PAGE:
16. 16. Introduction to Nanotechnology Nanomaterials and Nanostructures•Scale and forces •Nanomaterials vs. ‘traditional’ materials o Dominate forces at all scales of distance •Nanostructures and novel properties•Emergence of properties at scale o Nanofibers, nanoparticles o Melting point, plasticity, thermal and electrical conductance •Process => structure => properties => applications•Self assembly process o Designing structures for end use properties o Crystals, molecular networks, biomolecules •Types of materials•Atom as a building block of materials o Glass, ceramic, metal, alloy, polymers and composites, o Crystals, glasses, metals, liquid / networks •Types of properties•Surface dominated behavior o Strength, plasticity, thermal and electrical conductance, o Surface area vs. volume, surface properties vs. bulk, surface behavior electromagnetic and chemistry •Fabrication basics•Role of quantum mechanics o Fab facilities, tools, processes, CNT o Conduction, phonons, interaction with light •Processing•Applications of nanotechnology / devices o Heat treatment, quenching, alloys, composites, fibers o Solar panels, fuel cells, semiconductors, ink, •Modeling and designing for desired properties•Industries that use nanotechnology o Computer modeling of structure properties relationships o Semiconductor, electronics, energy, medicine, advanced materials •Choice of materials and structures•Characterization tools o Select for properties and applications o Image (AFM/SEM), surface (AES/XPS), structure (XRD/TEM), and bulk •Characterization tools for nanostructures / nanomaterials (XRF/EDX/WDX) o Image, surface, composition, structuralNanocharacterization Nanofabrication•Instruments and characterization tools •Type of fabs o (AFM/SEM), surface (AES/XPS), structure (XRD/TEM), and bulk o Silicon, MEMS, Wafers (XRF/EDX/WDX) o Clean room basics, air filtration, dust•Types of analyses •Safety basics o Materials characterization, process development, failure analysis o Vacuum equipment, High voltage•High vacuum and high voltage basics •Silicon fundamentals o Vacuum t safety, vacuum awareness, high voltage and safety o Deposition, masking, etching•Sample preparation and handling •Virtual / physical tour of a silicon fab o Cleanliness, cleaning, dust and vacuum considerations •MEMS basics•Instrument selection o Silicon and polymer based MEMS o Image, surface, composition, structure, physical properties •Nanochemistry•Data gathering, analysis, and tabulation o Self Assembled Monolayers o Instrumental techniques, data gathering , tabulation interpretation o Dendrimers, Quantum Dots•Interpreting composition and chemistry, modeling structure •Thin film deposition o Building atomic and molecular structure from composition, chemistry, o Vacuum deposition, Sputtering, CVD/PECVD and x-ray data o Roll coating (web), Spin coat•Using a LIMS, searching spectral databases •Plasma deposition o Knowledge management tools to aid future problem solving o Plasma equipment, Gas chemistry•Reporting data, writing formal industry reports •Surface modification•Client management skills o Chemical, gas, plasma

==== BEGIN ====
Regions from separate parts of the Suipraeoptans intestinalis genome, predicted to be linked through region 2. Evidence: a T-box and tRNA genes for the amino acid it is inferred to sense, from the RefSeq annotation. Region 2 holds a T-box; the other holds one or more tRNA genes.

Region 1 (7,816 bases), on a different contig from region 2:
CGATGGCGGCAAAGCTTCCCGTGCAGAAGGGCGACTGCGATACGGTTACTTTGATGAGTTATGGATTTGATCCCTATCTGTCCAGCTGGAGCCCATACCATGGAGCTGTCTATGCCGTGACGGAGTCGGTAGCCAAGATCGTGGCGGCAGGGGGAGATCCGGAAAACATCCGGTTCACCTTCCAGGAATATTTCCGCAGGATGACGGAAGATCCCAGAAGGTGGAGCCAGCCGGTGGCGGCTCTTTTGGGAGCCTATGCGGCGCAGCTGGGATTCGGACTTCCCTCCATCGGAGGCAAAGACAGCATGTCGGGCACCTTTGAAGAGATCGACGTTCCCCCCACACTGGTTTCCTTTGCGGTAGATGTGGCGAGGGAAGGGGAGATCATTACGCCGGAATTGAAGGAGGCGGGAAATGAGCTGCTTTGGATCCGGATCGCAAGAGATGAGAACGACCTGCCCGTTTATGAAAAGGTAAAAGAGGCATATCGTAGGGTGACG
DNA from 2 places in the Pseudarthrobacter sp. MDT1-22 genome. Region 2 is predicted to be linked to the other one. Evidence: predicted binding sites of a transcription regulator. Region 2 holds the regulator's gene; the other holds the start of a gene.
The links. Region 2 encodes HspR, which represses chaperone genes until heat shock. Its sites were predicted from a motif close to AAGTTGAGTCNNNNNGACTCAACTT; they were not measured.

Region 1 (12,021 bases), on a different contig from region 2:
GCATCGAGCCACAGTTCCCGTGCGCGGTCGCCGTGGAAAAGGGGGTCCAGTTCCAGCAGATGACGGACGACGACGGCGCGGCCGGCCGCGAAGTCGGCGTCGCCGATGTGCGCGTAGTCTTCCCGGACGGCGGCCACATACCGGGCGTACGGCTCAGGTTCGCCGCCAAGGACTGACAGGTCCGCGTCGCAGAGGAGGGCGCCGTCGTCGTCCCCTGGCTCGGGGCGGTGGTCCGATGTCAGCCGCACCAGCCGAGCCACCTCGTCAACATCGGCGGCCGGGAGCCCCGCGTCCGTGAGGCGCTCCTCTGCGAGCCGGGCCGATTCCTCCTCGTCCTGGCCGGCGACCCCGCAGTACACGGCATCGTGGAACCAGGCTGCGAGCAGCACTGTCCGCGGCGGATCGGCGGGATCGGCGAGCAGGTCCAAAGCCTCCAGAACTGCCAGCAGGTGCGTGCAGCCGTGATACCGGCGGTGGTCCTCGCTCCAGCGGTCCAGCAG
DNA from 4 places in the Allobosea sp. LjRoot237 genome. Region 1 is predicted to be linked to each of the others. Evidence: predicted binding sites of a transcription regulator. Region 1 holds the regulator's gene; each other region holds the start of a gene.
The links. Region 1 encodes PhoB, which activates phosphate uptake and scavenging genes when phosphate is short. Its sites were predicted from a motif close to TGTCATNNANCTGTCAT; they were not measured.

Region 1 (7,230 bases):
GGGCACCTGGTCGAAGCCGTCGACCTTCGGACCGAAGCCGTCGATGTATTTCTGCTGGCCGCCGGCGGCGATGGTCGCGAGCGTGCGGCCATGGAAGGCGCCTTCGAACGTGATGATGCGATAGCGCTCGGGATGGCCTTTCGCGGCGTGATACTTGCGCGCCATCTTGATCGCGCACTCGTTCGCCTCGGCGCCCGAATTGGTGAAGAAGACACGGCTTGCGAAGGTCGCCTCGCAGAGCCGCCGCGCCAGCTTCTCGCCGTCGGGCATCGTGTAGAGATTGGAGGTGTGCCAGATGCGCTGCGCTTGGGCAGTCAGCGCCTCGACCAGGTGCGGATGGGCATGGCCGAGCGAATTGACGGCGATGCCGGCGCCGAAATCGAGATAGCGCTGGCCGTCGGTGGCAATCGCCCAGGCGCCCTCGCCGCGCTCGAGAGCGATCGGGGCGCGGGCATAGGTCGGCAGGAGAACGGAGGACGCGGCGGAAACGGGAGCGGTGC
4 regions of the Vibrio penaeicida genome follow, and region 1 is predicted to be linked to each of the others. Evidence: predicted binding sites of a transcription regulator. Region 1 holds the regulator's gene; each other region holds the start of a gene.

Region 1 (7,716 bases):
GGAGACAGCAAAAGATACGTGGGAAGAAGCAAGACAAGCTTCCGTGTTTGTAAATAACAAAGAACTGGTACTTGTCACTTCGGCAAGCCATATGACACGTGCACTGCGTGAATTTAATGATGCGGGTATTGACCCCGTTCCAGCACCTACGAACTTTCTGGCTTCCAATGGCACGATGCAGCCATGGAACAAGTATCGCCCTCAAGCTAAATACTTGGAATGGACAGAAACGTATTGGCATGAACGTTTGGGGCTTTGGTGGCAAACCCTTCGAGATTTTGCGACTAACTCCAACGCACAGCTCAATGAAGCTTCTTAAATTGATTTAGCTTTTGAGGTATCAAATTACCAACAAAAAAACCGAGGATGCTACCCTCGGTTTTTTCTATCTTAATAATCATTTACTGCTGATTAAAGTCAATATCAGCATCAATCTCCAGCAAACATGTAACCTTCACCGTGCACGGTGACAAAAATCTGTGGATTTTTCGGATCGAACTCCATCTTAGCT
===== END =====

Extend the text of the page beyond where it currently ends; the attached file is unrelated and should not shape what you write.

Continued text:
17. 17. Advanced Manufacturing• Not just ‘high tech’, but ‘high value’• From advanced materials to biofuels• All aspects of clean energy technology• Nanomaterials to specialty alloys• Integrating disassembly into design
  18. 18. Advanced Materials• Thin film coatings• Nanopowders / nanoparticles• Nanocarbon (CNT/CNSC)• Polymers and composites• Specialty metals / alloys• Advanced biofuels
  19. 19. Carbon Nanospheres(Onion Like Carbon) forhigh energy batteriesNanosphere mixed with PolyVinylidene Fluoride (PVDF) areused in high performance energystorage, especially in transportationsolutions. The surface of fullerenesoot is electrophilic and can havedangling bonds, however the keyfeature is the crystallinity ofgraphene sheets. HRTEM (HighResolution Transmission ElectronSpectroscopy) is an important toolin characterizing the degree ofcrystallinity in heat treatedfullerenes. A collaboration betweenindustry, government, andacademia is researching theprocess development andadvanced manufacturing ofnanocarbon sphere chains (CNSC)for a range of applications fromenergy storage to composites.